Please use this identifier to cite or link to this item: http://ir.swu.ac.th/jspui/handle/123456789/12453
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dc.contributor.authorLimkunakul C.
dc.contributor.authorde Boer I.H.
dc.contributor.authorKestenbaum B.R.
dc.contributor.authorHimmelfarb J.
dc.contributor.authorIkizler T.A.
dc.contributor.authorRobinson-Cohen C.
dc.date.accessioned2021-04-05T03:03:31Z-
dc.date.available2021-04-05T03:03:31Z-
dc.date.issued2019
dc.identifier.issn10568727
dc.identifier.other2-s2.0-85061702864
dc.identifier.urihttps://www.scopus.com/inward/record.uri?eid=2-s2.0-85061702864&doi=10.1016%2fj.jdiacomp.2018.12.010&partnerID=40&md5=f3e131530c27e2a133454b0f0a02dd01
dc.identifier.urihttp://ir.swu.ac.th/jspui/handle/123456789/12453-
dc.description.abstractContext: Diabetic kidney disease (DKD) is the leading cause of end stage kidney disease (ESKD) and is associated with a considerably shortened lifespan. While glucose-lowering therapy targeting glycated hemoglobin (HbA1c) <7% is proven to reduce the risk of developing DKD, its effects on complications of DKD are unclear. Objective: We examined the associations of HbA1c with risks of progression to ESKD and death within a clinic-based study of CKD. We hypothesized that higher HbA1c concentrations would be associated with increased risks of ESKD and death. Design and setting: We studied 618 participants from the Seattle Kidney Study (mean eGFR 42 ml/min), 308 of whom had diabetes, and tested associations of baseline HbA1c with time to a composite outcome of initiation of renal replacement therapy or death. Results: During a median follow-up of 4.2 years, there were 343 instances of the composite outcome (11.5 per 100 person-years). Among participants with diabetes, in both crude and adjusted analyses, higher HbA1c levels (examined continuously or categorically) were not associated with the risk of the composite outcome (HR (95% CI): 0.99 (0.88, 1.10) per 1% additional HbA1c, p = 0.79). HbA1c was not associated with ESKD or mortality when the outcomes were examined separately, nor when stratified between insulin users and non-users. Conclusion: In a referred population of established DKD, higher HbA1c was not associated with higher risk of ESKD or death. These data support current recommendations to be conservative with glycemic control among patients with advanced diabetes complications, such as CKD. © 2019 Elsevier Inc.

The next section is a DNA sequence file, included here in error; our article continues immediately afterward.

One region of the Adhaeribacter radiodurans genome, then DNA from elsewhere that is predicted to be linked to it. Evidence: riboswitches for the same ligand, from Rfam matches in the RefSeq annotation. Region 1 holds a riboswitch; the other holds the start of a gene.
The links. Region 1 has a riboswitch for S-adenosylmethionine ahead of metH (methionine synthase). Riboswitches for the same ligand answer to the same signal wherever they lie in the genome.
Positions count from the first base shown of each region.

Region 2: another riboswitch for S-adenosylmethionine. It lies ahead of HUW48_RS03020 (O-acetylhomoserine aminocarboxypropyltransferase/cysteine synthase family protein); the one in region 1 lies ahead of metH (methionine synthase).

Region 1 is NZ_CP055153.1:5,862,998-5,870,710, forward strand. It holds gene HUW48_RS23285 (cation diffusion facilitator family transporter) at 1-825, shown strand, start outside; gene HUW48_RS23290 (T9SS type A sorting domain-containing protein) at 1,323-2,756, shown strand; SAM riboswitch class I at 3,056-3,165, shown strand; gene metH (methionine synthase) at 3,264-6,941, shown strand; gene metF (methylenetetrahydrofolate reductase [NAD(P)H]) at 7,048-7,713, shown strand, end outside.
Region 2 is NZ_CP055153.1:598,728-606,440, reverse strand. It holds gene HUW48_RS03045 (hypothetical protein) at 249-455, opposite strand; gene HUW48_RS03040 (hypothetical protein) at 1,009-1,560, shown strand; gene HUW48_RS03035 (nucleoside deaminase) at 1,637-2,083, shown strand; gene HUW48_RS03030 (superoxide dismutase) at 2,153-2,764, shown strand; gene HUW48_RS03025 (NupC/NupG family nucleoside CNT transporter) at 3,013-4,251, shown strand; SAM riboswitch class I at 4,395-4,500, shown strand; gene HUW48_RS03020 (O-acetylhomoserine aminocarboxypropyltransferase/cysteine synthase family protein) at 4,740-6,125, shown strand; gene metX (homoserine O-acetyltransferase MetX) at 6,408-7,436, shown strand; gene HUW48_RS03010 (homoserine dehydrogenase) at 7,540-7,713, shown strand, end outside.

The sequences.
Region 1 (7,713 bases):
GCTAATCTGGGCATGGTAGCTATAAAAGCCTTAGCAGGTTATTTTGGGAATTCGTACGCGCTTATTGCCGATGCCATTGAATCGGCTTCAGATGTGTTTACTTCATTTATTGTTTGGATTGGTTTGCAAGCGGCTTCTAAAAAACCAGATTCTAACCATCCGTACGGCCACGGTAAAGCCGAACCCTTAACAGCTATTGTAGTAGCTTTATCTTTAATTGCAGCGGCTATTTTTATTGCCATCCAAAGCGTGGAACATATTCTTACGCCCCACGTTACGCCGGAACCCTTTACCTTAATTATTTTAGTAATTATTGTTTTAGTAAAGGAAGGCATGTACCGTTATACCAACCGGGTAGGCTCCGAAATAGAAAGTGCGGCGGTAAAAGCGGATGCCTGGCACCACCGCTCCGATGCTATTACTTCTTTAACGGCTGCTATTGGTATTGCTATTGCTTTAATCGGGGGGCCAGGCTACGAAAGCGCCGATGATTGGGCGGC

dc.subjecthemoglobin A1c
dc.subjectglycosylated hemoglobin
dc.subjectadult
dc.subjectArticle
dc.subjectchronic kidney failure
dc.subjectcohort analysis
dc.subjectdiabetic nephropathy
dc.subjectdisease association
dc.subjectend stage renal disease
dc.subjectfemale
dc.subjectfollow up
dc.subjecthuman
dc.subjectmajor clinical study
dc.subjectmale
dc.subjectmortality
dc.subjectoutcome assessment
dc.subjectpriority journal
dc.subjectprospective study
dc.subjectrenal replacement therapy
dc.subjectrisk assessment
dc.subjectaged
dc.subjectblood
dc.subjectchronic kidney failure
dc.subjectdiabetes mellitus
dc.subjectdiabetic nephropathy
dc.subjectdisease exacerbation
dc.subjectepidemiology
dc.subjectglomerulus filtration rate
dc.subjectmetabolism
dc.subjectmiddle aged
dc.subjectvery elderly
dc.subjectWashington
dc.subjectAdult
dc.subjectAged
dc.subjectAged, 80 and over
dc.subjectDiabetes Mellitus
dc.subjectDiabetic Nephropathies
dc.subjectDisease Progression
dc.subjectFemale
dc.subjectGlomerular Filtration Rate
dc.subjectGlycated Hemoglobin A
dc.subjectHumans
dc.subjectKidney Failure, Chronic
dc.subjectMale
dc.subjectMiddle Aged
dc.subjectRenal Insufficiency, Chronic
dc.subjectWashington
dc.titleThe association of glycated hemoglobin with mortality and ESKD among persons with diabetes and chronic kidney disease
dc.typeArticle
dc.rights.holderScopus
dc.identifier.bibliograpycitationJournal of Diabetes and its Complications. Vol 33, No.4 (2019), p.296-301
dc.identifier.doi10.1016/j.jdiacomp.2018.12.010
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